Domestic workers campaign for recognition and protection
October 7, 2010 — News
IRR News reports on a recent meeting to organise migrant domestic workers.
The RESPECT network, the European network supporting the rights of migrant domestic workers, recently held its annual conference in London and a forum to meet colleagues in the British trade union movement, migrant organisations and NGOs working to support migrants’ rights.
RESPECT stands for Rights Equality Solidarity Power Europe Cooperation Today. In a nutshell, that is what the organisation stands for – except that its reach is now global rather than purely European. Its reach was manifested in the organisations represented at the forum – it was attended by representatives of the TUC, Unison, the Transnational Migrants’ Platform (TMP), the campaigning groups Kalayaan and Justice for Domestic Migrant Workers (J4DW), the Latin American Workers’ Association, the migrant workers’ organisation Otradela, Anti-Slavery International, Oxfam and migrant rights’ groups from Dublin and Amsterdam. The discussions focussed on the long and arduous processes involved in engaging with international organisations and governments, in relation to the creation of a new International Labour Organization (ILO) Convention to protect domestic workers.
ILO Conventions on aspects of work form the backbone of workers’ protection internationally, providing minimum standards for governments to enforce at the national level. In over a hundred Conventions, which bind the countries ratifying them, it has legislated on minimum ages, health and safety at work, hours of work, wages, pension rights and recruitment agencies, in addition to providing non-binding guidance on minimum standards in the form of declarations. For migrant domestic workers, the need for international legal mechanisms of protection is self-evident. There have been enough accounts of domestic workers being enslaved, being phsyically, sexually and emotionally abused, having passports confiscated, and losing the right to stay in the host country if they run away, which leave no doubt as to the need for protection.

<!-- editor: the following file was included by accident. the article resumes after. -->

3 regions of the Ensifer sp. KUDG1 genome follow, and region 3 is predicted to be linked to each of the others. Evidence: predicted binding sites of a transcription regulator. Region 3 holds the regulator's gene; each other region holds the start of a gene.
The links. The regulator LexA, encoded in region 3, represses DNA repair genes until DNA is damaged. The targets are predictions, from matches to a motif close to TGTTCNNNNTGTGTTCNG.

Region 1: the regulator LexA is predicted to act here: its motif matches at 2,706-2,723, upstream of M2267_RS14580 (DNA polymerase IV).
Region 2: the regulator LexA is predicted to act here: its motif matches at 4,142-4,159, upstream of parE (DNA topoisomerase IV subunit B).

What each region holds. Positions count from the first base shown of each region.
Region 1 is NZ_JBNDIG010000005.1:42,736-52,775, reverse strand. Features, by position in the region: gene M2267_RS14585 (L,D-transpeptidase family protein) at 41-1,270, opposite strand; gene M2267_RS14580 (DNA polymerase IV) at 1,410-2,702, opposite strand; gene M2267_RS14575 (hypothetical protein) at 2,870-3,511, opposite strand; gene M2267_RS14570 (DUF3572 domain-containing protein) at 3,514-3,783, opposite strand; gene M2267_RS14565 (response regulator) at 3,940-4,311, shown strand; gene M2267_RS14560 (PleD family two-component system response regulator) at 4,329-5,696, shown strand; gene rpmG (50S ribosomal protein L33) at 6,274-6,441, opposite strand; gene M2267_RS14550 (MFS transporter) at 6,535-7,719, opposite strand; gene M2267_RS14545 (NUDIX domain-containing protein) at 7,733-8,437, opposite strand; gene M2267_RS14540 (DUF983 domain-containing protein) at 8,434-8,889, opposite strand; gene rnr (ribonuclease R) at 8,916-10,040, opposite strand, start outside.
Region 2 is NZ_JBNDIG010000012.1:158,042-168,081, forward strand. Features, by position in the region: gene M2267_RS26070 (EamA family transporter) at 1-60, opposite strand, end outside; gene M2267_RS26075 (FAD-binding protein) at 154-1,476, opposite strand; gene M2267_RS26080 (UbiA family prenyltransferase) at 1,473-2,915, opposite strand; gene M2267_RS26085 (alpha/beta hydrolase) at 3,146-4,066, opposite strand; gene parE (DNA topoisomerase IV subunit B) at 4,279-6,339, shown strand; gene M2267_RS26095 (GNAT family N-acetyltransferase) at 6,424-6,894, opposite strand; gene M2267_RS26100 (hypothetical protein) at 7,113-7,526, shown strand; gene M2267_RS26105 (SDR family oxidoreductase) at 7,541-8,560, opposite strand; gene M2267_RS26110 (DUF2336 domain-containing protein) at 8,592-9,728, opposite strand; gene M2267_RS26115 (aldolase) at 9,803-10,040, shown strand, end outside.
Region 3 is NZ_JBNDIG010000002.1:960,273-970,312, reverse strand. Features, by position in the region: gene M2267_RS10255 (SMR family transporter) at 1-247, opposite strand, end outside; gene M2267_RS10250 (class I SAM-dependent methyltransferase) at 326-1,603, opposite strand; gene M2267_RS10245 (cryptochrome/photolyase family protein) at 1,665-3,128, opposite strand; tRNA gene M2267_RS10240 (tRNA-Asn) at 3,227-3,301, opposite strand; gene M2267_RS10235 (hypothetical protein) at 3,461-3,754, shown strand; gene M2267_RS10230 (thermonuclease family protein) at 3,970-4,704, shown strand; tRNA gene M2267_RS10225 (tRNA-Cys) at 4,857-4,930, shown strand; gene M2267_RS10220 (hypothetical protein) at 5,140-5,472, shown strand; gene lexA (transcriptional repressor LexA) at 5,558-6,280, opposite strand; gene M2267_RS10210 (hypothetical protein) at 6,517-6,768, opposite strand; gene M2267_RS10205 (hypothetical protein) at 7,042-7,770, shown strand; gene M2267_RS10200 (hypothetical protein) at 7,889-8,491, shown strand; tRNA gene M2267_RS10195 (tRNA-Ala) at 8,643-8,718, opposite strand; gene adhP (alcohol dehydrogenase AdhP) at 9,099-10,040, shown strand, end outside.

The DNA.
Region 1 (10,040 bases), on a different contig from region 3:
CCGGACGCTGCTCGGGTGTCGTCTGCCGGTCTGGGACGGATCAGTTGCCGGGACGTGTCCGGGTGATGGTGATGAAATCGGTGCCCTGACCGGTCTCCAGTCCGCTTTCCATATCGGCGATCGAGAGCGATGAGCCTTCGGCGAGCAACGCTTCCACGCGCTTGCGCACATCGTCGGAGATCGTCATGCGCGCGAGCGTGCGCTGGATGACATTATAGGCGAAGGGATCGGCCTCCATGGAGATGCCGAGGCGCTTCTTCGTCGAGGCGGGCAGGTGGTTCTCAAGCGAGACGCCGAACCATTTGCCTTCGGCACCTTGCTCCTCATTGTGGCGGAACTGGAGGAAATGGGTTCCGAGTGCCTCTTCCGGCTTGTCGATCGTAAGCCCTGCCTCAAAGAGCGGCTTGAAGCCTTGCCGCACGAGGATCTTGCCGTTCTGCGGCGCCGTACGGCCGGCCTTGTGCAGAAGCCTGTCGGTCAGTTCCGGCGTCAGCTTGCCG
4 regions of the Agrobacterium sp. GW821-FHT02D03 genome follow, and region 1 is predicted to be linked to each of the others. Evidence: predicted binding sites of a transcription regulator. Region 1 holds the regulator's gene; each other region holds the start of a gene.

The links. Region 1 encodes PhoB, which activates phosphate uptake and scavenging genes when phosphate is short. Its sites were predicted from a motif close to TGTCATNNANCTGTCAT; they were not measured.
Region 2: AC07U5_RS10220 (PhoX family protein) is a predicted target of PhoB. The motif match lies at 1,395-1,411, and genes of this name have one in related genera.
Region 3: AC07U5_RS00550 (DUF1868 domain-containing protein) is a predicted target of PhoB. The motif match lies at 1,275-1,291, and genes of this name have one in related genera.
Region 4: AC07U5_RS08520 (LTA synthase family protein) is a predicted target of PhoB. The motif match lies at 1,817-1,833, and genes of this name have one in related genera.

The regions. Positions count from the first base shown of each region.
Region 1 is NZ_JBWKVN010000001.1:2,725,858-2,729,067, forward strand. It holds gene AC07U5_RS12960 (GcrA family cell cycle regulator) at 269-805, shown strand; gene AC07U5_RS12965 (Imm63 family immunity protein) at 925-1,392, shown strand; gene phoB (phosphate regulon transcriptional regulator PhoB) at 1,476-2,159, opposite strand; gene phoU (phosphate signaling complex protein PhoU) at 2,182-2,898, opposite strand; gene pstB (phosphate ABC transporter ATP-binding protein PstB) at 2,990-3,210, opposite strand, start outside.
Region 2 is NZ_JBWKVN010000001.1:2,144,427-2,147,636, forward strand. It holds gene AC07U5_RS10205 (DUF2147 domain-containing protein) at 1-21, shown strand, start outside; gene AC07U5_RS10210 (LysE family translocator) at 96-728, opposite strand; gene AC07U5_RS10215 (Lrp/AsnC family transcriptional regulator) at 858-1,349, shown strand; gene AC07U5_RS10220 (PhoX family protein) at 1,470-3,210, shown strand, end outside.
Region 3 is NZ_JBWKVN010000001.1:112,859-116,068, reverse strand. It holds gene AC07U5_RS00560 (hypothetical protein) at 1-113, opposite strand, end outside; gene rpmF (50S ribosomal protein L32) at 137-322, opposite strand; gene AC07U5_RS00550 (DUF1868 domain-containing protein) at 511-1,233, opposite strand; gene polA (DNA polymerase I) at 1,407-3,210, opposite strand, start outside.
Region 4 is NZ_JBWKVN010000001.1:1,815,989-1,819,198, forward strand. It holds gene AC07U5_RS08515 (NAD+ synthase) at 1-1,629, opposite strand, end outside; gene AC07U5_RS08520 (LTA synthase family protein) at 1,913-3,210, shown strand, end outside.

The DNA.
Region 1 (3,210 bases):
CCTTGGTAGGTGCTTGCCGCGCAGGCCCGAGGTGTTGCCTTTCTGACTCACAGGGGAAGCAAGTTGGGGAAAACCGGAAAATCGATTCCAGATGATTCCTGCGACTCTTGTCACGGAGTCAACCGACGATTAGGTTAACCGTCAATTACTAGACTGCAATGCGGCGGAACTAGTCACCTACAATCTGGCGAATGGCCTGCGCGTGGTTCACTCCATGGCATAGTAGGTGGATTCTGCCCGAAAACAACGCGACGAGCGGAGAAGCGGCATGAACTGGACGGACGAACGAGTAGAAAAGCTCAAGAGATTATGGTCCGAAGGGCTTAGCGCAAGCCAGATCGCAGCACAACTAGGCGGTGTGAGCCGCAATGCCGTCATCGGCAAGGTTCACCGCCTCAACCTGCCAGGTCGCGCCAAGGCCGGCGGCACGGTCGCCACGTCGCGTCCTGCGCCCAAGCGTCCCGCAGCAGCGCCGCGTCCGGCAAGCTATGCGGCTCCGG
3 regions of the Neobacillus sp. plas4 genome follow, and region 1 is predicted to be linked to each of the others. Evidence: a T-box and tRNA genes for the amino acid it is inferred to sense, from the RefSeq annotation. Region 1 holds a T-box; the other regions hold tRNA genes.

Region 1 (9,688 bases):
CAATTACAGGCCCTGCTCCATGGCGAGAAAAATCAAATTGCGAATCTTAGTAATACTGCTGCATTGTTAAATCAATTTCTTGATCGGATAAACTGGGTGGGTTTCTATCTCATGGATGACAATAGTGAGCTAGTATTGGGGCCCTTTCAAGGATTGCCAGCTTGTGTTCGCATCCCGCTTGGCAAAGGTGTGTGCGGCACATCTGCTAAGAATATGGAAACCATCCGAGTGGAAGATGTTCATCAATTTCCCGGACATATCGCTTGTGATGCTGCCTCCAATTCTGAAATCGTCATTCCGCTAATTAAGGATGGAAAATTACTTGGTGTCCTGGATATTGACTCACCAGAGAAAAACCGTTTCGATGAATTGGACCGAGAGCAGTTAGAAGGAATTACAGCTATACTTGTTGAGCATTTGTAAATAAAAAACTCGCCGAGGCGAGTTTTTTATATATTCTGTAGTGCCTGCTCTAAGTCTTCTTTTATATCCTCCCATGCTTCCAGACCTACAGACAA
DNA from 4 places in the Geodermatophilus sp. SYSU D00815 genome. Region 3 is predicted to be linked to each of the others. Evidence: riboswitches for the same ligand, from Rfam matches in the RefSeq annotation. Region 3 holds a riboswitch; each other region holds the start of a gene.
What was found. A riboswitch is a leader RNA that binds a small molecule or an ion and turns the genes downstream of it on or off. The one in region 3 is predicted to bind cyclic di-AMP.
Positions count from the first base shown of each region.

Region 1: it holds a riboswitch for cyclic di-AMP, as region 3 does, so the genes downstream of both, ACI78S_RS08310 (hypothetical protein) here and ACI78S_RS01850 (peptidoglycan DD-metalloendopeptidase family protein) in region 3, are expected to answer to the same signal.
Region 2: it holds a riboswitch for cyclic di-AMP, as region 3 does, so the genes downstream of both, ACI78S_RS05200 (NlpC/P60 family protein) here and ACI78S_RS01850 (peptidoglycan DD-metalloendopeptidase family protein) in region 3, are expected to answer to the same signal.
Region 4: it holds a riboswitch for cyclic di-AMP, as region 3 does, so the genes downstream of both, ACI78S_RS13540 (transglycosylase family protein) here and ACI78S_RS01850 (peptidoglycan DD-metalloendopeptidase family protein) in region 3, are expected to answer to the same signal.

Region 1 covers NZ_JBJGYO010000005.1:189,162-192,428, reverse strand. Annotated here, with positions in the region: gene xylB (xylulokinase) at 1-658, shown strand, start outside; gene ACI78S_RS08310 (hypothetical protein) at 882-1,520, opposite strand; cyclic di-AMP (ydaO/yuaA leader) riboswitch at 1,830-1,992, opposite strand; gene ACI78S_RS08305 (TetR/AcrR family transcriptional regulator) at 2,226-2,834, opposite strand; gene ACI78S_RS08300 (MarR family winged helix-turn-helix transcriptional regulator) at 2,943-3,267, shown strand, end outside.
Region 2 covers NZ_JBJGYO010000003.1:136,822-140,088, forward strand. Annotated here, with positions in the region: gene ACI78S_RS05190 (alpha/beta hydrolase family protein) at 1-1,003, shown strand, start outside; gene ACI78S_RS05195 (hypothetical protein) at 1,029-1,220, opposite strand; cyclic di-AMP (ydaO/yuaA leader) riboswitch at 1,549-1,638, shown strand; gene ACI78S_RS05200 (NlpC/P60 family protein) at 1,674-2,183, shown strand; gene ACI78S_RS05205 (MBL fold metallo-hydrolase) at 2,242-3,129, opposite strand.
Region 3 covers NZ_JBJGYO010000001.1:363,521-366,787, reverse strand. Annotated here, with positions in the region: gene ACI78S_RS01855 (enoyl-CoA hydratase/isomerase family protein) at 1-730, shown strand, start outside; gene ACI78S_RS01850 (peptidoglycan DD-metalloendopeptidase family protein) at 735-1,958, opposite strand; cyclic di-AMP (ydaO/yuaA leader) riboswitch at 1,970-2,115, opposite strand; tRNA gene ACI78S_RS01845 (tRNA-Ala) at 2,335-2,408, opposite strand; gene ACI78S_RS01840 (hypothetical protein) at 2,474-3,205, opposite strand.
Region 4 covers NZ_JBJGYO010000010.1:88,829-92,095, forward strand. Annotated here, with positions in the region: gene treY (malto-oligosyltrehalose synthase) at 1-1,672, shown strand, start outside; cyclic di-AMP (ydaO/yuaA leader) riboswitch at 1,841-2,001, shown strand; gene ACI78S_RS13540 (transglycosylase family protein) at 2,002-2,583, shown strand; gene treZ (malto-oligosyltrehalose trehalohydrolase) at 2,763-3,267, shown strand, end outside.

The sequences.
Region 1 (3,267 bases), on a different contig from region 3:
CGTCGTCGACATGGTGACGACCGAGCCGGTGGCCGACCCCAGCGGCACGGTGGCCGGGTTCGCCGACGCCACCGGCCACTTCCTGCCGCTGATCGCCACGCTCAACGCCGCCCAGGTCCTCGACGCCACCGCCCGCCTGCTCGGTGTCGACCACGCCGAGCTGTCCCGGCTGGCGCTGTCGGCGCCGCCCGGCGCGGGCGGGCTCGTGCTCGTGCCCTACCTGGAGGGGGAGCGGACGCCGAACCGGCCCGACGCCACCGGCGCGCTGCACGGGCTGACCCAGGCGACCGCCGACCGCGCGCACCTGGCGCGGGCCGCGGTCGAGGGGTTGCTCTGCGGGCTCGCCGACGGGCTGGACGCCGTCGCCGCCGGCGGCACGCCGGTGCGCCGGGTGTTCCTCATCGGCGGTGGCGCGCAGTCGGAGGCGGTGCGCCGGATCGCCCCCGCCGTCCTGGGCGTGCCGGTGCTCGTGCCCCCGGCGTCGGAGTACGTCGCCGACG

Following years of lobbying and campaigning, the ILO’s annual International Labour Conference (which brings together governments, employers’ and workers’ representatives) this year adopted a text for a draft Convention on the rights of migrant domestic workers. It has been a long battle to get the other parties to agree that domestic workers should be afforded the legal protections afforded to other workers, and a longer struggle lies ahead, to ensure that the draft Convention is adopted at next year’s ILC without its protections being diluted by employers’ associations or governments, and then, that the Convention which emerges is ratified and then implemented in each signatory state’s domestic law. The daunting nature of this task can be gauged by the fact that virtually no state receiving migrants has yet ratified the UN Migrant Workers’ Convention (International Convention on the Protection of the Rights of All Migrant Workers and Members of Their Families) of 1990. But the representatives gathered at the forum are undaunted, and are already preparing a big push for more governmental and trade union support at next year’s conference.
Read an IRR news story: Migrant coalition-building in Amsterdam
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